Years ago, I was at Sleep No More, an interactive theater experience in New York City, and I got this idea for a time travel hotel. And that was pretty much it. It was a Google doc that said “time travel hotel,” and it sat on the back burner and just kept developing until it started to come to a boil. But I knew I wanted to write a time travel story. There were some themes of how quantum mechanics and Buddhism dovetail from each other that I wanted to explore. I don’t know that I was intentionally going back to that sort of crime/investigator arena, but once I did, it certainly felt nice to slip into that voice again after doing The Warehouse. I think I needed to focus back on something a little more intimate: one character, first-person perspective. But also with robots and dinosaurs.

Hart with his Dutch publisher Isabel van der Weijden

Regardless of how sci-fi the plot, you made it relevant, given that space travel has become quite a marketable commodity in the last couple of years. Does the prospect of space travel in a private ship frighten or excite you? How much, if at all, is THE PARADOX HOTEL a commentary of your feelings about recent space travel development?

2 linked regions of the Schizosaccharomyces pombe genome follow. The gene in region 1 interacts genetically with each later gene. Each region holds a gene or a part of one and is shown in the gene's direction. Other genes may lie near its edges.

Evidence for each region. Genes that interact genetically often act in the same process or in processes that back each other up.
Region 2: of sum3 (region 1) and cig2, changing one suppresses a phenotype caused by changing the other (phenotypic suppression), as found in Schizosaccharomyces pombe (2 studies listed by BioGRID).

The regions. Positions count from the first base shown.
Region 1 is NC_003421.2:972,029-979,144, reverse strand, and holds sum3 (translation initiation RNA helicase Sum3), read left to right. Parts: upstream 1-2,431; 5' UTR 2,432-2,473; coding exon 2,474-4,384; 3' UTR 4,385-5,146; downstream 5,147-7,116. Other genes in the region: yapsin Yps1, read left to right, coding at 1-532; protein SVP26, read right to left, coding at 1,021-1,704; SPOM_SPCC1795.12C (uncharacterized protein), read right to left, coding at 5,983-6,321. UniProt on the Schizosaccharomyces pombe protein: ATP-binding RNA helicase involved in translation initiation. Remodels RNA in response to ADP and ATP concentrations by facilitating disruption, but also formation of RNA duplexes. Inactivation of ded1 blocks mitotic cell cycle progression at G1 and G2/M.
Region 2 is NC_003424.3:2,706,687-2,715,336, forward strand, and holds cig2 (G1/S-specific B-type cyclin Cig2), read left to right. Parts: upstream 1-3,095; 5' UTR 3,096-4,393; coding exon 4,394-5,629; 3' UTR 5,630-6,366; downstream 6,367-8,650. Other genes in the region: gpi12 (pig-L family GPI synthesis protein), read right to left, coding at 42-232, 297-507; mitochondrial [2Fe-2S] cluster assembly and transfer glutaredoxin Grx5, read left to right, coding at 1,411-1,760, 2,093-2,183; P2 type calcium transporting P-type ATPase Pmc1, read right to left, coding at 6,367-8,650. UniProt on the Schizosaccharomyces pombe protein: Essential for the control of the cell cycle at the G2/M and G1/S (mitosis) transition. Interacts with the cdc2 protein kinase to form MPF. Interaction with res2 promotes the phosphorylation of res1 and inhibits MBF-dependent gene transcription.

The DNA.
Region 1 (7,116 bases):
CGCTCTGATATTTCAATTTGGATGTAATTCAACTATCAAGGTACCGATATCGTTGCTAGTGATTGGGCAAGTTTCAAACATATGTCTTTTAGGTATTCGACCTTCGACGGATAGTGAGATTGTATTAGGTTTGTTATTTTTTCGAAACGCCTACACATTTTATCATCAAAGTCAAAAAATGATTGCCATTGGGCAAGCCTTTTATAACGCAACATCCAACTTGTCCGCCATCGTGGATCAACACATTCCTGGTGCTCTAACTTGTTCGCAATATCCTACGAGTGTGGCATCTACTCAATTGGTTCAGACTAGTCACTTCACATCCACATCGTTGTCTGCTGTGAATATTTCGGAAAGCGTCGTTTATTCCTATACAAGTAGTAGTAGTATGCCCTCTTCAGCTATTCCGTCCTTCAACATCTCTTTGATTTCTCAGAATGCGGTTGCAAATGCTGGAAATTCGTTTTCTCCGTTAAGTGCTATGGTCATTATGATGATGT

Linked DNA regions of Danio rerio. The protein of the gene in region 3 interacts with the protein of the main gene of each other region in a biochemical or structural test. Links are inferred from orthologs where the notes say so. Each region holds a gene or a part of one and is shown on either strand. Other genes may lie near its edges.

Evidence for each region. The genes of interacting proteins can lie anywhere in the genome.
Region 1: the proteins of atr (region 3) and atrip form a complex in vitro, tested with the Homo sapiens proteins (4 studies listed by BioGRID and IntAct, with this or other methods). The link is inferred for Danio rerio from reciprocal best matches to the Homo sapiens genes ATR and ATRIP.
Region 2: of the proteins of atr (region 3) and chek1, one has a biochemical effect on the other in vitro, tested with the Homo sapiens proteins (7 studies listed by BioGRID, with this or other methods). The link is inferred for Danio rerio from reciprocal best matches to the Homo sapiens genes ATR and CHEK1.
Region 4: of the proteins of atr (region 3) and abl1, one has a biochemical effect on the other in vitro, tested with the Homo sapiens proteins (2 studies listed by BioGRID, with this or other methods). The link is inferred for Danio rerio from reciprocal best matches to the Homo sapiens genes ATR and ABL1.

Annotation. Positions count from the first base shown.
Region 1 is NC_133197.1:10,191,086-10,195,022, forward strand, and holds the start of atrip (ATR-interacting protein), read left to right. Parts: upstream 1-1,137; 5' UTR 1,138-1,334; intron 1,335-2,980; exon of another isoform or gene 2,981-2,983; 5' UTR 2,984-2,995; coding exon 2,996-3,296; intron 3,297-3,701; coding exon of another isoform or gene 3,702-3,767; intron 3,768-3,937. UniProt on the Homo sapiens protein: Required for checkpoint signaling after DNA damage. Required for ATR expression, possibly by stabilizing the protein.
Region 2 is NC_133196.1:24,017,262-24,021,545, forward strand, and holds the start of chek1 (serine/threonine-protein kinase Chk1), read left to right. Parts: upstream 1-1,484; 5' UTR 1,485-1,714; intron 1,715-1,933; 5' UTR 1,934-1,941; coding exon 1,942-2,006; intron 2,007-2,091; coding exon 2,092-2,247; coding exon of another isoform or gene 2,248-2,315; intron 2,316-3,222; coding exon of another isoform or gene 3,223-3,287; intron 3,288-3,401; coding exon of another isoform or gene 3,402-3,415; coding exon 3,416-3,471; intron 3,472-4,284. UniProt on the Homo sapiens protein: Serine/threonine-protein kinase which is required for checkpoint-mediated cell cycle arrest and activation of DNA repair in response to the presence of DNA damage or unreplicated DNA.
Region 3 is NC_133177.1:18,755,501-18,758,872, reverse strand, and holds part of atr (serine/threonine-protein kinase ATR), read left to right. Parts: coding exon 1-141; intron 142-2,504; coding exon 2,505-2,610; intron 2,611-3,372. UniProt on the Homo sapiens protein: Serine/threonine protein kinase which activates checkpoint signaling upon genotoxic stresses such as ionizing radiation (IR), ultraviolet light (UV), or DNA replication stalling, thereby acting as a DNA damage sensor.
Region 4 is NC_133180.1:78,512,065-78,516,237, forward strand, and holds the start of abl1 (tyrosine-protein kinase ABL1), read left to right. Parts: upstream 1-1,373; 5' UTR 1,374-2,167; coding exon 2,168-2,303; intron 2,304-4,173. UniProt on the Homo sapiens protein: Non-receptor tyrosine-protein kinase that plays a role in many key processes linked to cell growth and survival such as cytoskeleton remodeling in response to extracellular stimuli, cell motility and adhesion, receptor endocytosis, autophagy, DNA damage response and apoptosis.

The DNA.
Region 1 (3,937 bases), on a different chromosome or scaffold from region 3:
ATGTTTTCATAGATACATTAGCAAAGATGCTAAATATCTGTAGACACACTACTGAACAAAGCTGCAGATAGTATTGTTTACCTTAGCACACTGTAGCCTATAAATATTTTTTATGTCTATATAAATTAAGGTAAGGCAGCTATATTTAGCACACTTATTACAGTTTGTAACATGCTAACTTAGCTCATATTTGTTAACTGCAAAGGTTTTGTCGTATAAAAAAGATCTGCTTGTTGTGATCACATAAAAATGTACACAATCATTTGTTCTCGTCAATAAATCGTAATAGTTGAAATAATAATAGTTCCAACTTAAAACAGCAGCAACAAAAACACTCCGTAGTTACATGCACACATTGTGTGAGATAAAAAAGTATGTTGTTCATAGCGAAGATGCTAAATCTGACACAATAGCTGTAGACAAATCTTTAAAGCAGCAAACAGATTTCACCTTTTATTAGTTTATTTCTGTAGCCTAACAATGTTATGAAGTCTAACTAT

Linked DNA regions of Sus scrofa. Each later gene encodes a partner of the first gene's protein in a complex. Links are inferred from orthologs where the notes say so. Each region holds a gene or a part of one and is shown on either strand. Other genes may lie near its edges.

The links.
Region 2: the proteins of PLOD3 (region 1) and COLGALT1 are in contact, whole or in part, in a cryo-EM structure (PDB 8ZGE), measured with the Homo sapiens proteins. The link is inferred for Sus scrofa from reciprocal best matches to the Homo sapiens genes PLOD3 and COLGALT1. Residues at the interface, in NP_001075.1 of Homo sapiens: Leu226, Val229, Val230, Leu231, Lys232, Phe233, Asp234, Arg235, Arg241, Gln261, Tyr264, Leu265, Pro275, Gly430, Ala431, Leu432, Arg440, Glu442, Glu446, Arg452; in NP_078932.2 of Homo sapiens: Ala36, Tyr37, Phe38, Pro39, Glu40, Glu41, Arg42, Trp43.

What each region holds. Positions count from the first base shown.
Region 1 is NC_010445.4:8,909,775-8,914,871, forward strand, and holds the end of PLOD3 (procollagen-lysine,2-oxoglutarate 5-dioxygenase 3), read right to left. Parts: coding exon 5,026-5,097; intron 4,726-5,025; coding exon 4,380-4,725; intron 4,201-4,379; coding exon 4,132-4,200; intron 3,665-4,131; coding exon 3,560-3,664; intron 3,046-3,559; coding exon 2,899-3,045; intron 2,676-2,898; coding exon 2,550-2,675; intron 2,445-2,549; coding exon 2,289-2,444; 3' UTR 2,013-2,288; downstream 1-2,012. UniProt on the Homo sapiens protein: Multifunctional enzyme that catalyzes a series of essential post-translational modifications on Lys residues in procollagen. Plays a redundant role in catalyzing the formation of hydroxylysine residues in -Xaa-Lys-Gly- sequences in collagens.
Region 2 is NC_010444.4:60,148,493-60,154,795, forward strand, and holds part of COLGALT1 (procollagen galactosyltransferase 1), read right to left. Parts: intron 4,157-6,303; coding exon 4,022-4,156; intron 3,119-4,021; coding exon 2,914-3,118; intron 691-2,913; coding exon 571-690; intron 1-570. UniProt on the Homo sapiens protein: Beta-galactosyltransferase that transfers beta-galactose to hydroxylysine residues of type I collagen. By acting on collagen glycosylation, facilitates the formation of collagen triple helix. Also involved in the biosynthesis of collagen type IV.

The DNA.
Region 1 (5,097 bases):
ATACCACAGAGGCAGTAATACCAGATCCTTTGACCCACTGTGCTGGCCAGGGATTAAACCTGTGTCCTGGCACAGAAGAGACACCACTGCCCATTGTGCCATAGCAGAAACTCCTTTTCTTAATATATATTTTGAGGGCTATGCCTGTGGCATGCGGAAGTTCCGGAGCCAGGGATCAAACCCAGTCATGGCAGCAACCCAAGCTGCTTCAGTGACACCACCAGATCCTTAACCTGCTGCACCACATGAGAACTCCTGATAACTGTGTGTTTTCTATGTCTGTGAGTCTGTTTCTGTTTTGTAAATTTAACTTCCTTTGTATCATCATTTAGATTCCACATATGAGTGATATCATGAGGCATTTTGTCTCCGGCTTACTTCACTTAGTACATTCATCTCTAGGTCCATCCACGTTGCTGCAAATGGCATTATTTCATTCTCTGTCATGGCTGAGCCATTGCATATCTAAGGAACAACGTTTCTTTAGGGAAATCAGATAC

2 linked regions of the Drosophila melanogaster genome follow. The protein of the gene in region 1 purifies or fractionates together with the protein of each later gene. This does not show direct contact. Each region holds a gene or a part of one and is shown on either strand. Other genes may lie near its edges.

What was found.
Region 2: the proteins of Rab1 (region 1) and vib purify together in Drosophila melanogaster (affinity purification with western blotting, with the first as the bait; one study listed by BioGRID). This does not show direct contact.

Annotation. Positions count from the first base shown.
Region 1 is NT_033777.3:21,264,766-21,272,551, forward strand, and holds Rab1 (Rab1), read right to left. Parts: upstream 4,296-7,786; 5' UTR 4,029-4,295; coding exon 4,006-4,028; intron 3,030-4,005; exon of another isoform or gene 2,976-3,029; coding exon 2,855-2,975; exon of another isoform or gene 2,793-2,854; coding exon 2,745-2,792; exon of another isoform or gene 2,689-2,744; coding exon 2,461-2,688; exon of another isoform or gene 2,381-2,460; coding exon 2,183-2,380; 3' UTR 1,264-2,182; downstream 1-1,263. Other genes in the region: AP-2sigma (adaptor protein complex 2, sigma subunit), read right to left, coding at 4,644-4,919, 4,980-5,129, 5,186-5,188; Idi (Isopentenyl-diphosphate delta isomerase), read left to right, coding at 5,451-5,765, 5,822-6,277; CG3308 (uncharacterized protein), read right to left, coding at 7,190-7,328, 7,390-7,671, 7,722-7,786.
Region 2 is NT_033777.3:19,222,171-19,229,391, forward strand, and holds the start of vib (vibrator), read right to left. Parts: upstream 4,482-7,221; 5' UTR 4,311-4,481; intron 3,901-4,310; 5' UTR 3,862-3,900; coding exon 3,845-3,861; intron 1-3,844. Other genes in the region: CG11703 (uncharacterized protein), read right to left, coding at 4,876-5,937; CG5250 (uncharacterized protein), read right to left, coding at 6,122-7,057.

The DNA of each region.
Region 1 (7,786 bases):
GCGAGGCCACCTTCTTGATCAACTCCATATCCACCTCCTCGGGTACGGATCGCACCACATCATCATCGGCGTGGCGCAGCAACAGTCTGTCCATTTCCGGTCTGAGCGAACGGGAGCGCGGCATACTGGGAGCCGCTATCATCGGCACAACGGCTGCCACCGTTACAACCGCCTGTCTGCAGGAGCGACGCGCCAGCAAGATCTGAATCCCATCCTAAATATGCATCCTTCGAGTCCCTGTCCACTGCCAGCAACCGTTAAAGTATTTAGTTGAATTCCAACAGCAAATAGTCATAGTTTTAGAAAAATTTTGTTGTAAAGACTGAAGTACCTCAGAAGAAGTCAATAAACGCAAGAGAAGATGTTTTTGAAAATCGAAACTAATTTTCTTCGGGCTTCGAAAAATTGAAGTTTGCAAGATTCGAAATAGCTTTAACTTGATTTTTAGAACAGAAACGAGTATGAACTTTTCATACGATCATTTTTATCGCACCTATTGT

The space travel thing was a really useful device. As I was approaching this I realized: if we invented time travel, it would probably be hugely expensive. Think of all the energy and technology it would require. So of course, the only people traveling through time would be the government and the super-rich. Once I make that connection with space travel, it really clicked. I’d say the book is less about space travel, and about how billionaires will let the world burn as long as it means adding a single cent to their stock portfolio. I’m not sure if I’d ever want to travel into space—at least not with guys like Bezos or Musk. The whole Silicon Valley attitude of “move fast and break stuff” doesn’t really track with keeping people alive. I would trust NASA. I much prefer their attitude of “check everything 27 times before anyone does anything.” Which, considering Musk is about to accidentally crash one of his rockets into the moon, is bearing out…

Hart’s TV interview for Spectrum News NY1

Because of the brilliant nature of the plot, you were able to throw a lot at us—even dinosaurs! I’m a little envious—writing about dinosaurs has been a dream since the first time I read Jurassic Park. What kind of research was required for this book—historical, technical, etc.? Was there anything that surprised you as you were researching?